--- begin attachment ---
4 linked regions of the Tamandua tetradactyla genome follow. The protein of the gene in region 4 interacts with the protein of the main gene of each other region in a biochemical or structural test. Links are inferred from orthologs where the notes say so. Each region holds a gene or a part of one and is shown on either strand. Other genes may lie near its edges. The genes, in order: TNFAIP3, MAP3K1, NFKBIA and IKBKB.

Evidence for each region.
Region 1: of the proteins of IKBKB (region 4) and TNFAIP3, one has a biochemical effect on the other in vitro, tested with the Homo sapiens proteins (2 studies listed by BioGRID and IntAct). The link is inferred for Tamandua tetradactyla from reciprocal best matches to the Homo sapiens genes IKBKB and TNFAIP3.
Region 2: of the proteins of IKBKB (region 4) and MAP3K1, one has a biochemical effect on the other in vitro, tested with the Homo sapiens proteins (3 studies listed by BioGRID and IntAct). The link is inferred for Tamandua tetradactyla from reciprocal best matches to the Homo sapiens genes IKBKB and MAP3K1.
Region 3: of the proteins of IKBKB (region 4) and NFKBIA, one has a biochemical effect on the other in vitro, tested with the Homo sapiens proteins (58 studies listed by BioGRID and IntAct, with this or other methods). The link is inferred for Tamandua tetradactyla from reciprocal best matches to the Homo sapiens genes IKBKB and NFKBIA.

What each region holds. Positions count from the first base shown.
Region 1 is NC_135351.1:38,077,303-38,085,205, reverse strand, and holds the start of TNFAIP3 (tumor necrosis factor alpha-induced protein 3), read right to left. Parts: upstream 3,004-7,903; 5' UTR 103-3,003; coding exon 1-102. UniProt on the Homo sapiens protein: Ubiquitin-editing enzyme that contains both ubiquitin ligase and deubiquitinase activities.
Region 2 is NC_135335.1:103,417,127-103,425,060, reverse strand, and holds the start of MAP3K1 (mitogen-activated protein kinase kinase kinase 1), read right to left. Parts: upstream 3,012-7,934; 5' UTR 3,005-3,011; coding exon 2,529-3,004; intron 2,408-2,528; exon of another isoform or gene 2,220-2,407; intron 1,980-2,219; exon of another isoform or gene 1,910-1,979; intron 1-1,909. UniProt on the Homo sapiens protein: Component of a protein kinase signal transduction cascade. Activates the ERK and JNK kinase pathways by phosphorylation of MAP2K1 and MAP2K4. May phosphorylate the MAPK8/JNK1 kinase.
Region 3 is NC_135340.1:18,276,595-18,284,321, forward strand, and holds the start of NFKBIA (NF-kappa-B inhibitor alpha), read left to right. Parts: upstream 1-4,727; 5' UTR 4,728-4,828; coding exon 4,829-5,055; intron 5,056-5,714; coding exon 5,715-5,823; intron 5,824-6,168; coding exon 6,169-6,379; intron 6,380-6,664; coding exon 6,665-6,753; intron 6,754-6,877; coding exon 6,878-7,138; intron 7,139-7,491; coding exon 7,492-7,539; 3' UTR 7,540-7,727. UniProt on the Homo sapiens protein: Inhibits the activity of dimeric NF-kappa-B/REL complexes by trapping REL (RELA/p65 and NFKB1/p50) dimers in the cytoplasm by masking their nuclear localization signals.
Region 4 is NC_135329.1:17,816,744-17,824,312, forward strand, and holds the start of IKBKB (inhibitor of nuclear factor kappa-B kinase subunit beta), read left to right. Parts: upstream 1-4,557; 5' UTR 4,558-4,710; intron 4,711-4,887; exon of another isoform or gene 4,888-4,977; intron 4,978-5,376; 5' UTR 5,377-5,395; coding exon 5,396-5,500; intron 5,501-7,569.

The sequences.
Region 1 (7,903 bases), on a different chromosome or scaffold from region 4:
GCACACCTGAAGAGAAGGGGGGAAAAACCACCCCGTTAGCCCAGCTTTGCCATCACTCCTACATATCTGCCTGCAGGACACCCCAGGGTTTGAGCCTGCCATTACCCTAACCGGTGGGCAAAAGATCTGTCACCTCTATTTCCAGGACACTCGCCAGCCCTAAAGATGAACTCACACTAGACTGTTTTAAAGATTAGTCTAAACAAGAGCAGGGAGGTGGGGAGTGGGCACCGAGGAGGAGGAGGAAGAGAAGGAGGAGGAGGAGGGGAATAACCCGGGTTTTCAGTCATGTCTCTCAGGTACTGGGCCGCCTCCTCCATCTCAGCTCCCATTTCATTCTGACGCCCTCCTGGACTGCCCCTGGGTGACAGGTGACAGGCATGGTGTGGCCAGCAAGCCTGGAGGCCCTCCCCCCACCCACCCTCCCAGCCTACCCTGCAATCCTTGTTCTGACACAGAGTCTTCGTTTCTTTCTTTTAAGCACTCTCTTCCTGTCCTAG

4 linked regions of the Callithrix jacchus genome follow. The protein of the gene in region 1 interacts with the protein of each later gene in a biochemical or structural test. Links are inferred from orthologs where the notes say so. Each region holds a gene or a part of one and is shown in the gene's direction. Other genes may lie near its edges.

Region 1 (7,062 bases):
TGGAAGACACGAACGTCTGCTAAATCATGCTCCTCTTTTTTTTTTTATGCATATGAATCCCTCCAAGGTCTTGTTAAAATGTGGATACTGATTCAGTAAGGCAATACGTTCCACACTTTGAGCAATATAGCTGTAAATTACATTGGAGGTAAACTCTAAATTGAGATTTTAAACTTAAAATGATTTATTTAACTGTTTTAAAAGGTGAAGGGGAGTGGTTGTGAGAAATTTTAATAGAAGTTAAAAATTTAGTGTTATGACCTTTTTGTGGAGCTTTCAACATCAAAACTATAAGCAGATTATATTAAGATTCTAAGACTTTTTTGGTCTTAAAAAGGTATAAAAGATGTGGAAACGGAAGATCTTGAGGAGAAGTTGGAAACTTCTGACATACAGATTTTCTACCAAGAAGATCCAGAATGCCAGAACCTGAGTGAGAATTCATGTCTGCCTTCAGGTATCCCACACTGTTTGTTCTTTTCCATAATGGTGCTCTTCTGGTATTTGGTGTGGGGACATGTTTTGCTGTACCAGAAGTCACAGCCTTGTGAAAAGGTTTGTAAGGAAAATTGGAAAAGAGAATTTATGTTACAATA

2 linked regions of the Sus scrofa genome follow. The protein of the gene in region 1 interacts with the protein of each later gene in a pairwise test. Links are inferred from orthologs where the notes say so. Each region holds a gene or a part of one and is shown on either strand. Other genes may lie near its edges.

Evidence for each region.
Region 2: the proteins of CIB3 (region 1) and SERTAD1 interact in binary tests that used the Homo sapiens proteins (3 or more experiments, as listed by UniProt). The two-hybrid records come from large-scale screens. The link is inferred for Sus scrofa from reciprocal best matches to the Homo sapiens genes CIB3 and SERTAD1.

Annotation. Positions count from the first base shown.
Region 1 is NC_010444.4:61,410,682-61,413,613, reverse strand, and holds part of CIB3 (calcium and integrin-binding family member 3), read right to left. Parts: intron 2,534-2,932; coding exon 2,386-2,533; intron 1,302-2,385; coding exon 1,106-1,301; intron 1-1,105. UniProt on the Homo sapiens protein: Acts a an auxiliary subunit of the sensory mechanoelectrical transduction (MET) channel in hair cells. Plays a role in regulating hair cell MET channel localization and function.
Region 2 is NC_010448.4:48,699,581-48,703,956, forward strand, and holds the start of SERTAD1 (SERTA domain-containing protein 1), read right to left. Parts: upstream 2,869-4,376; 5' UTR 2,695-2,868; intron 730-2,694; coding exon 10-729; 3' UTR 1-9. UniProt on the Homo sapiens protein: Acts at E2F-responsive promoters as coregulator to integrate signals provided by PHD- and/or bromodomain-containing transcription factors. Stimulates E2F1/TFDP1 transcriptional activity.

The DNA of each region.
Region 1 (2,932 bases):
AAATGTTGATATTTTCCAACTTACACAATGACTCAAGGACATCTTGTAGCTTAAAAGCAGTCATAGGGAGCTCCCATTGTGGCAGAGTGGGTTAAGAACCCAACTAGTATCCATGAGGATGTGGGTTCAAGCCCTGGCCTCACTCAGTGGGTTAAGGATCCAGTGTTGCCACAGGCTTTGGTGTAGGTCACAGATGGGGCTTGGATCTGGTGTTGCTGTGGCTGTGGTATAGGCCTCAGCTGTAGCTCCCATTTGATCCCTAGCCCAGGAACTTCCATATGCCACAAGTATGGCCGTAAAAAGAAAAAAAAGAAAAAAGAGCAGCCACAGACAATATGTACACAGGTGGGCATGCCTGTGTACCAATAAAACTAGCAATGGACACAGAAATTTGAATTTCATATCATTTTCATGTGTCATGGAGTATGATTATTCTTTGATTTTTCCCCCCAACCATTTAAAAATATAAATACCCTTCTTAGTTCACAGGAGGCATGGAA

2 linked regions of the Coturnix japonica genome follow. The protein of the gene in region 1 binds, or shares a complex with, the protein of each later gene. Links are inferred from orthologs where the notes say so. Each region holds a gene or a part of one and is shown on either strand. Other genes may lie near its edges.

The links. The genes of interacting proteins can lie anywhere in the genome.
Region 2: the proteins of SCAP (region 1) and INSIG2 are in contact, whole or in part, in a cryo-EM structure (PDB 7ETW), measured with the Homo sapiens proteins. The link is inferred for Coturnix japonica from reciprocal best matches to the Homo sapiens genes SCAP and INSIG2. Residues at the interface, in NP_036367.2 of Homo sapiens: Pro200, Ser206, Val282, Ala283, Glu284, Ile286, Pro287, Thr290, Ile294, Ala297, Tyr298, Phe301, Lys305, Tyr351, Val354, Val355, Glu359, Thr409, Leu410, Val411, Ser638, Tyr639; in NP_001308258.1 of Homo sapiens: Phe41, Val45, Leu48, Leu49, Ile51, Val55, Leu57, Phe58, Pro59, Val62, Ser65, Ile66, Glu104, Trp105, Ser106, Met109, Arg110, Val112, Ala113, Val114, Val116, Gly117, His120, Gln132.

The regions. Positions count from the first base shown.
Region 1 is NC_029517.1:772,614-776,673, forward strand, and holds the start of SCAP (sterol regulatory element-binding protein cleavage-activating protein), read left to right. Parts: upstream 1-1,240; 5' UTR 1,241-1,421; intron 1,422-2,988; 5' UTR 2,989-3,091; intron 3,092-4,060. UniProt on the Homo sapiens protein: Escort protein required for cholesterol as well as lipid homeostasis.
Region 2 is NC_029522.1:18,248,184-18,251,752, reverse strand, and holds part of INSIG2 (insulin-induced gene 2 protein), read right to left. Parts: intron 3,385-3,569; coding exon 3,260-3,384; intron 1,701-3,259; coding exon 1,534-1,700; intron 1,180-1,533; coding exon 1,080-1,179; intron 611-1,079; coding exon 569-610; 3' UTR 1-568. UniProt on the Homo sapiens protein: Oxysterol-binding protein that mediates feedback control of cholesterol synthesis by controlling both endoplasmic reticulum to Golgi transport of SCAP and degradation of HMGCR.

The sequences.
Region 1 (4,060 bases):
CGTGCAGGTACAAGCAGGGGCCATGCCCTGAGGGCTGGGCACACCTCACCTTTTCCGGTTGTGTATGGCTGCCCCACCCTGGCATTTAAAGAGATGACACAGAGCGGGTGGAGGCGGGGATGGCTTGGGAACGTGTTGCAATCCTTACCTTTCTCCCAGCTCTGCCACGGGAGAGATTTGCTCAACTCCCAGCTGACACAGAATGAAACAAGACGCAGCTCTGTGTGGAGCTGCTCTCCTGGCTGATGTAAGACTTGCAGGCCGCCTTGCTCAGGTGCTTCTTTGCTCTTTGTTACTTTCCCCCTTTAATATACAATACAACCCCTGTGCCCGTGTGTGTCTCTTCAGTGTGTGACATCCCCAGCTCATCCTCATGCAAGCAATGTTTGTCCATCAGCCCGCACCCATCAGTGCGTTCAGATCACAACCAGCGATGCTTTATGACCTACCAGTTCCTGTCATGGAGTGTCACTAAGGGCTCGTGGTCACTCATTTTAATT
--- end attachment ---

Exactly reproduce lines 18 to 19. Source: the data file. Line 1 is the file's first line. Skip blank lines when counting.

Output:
Evidence for each region.
Region 2: the proteins of CIB3 (region 1) and SERTAD1 interact in binary tests that used the Homo sapiens proteins (3 or more experiments, as listed by UniProt). The two-hybrid records come from large-scale screens. The link is inferred for Sus scrofa from reciprocal best matches to the Homo sapiens genes CIB3 and SERTAD1.